Sunday, June 19, 2011

How to Turn on a Feminist

Blogger has this nifty thing that lets me see what search terms most commonly bring people to my blog, lots of funny things in general or movie titles and the word "feminist", but sometimes they're kind of weird and I google those terms myself to see where how the search brings people here.

The search term "how to turn on a feminist" caught my eye. So I googled it. And it's because of the title of this blog. The "turn" thing. In any case, since people are wondering, I'll talk about it. Like Jill Connor Browne in The Sweet Potato Queens' Field Guide to Men: Every Men I Love is Either Married, Gay, or Dead, I'm going to be talking about this from a heterosexual perspective. I don't mean that to be alienating if that's not what you're into, but switch the pronouns as needed for your personal fancy and I think it'll mostly still apply.

(One of my friends sent me this comic as I was typing this post. Perf.)

1.) Well, I'm pretty sure that most of the rules of like, being a decent human apply when you're trying to get with a feminist. You know, don't be a d-bag. Don't talk about how much you love Anita Bryant. Don't be a Bug a boo. Be honest. Etc. Common-sense stuff.

2.) There is no one way to turn on a feminist because (duh) people have different personal definitions of feminism and what that means for them. Also preferences (duh). There was one night this semester that was kind of like "Drunk Feminism" a la the "Drunk History" videos. I hung out with some straight dude friends, and while I drank a bottle of wine, one of them (who was quite inebriated even before we hung out) (**I also want to point out that I am 21. Don't break the law, it's very bad for brain development.) interrogated me about feminism.
"Are you one of those feminists who likes hooking up with lots of guys or are you a feminist who wants to stay at home and be respected?" he asked.
"Haha! Right, because those are the only two options," I replied. "Um, well, it's different for every feminist and woman."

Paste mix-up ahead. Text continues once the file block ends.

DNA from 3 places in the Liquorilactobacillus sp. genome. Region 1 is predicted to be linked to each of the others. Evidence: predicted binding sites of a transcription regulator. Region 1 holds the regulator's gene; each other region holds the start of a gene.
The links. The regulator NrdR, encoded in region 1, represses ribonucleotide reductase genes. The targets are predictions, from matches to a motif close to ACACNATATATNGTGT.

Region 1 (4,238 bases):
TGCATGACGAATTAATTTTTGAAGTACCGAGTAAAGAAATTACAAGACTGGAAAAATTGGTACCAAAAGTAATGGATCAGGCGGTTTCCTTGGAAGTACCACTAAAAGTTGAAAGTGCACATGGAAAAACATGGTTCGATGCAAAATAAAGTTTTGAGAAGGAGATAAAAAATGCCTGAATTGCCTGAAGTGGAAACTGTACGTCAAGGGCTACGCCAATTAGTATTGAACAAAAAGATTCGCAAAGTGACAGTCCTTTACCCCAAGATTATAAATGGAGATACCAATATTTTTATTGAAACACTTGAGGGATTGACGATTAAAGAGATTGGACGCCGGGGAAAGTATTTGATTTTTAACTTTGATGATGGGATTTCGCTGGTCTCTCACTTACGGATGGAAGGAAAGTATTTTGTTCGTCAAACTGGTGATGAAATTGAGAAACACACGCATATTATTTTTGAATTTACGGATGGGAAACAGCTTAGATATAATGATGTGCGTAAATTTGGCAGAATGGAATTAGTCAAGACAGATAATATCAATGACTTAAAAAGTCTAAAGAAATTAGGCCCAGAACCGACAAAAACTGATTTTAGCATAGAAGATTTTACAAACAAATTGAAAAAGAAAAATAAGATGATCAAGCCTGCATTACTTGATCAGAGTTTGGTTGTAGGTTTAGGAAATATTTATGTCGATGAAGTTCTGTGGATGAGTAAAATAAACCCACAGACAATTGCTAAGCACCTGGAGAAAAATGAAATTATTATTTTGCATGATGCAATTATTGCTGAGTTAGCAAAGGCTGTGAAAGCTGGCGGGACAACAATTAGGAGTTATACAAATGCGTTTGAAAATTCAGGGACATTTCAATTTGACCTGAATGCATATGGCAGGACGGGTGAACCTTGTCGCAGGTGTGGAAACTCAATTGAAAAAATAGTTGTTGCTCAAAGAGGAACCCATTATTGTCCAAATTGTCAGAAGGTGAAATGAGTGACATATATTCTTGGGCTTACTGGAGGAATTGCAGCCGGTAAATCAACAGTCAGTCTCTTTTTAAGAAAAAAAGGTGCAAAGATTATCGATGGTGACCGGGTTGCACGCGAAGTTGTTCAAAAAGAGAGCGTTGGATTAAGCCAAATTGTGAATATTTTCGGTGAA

I'll summarize what my friend was so frustrated about: When he is interested in a girl and is nice, she's not into him. When he's an asshole, he gets some. He doesn't want to be an asshole, but because of his experiences doesn't believe that when girls say they want a "nice guy."
Since I know this guy, I think this may have something to do with the girls that he goes after. In any case, what really matters is respecting the person you want to date or whatever. Respect is kind of hot. You don't have to be 100% nice all the time, I mean, that's impossible, although I think a lot of women do reject "nice guys" because of weird crap we're socialized to believe about relationships. Being nice isn't a bad thing. Sometimes it takes awhile to find someone you're actually good with. Most people are single for periods in their life. Being single isn't bad. Don't freak out.

3.) $$$$! Okay, so the great debate, who pays!? I don't want to get too personal here because this is just going to end up sounding like a weird personal ad posing as a blog post, but this is also a personal preference thing. Some women I know always want the man to pay. It is a socialization thing. Personally, I've been working since I was 14, I really don't mind splitting tabs or switching off on who pays. Or whoever asks pays for that particular date. For me, if a man-friend were to pay for me all the time I'd feel like I was being bought and wouldn't be entirely comfortable with it. But because I'm a feminist and believe in equality, I don't see any reason why both people in a relationship (or whatever), which should be a mutual effort in the first place (duh), can't both contribute monetarily. Everyone enjoys not having to pay for something, so we can definitely spread that love around.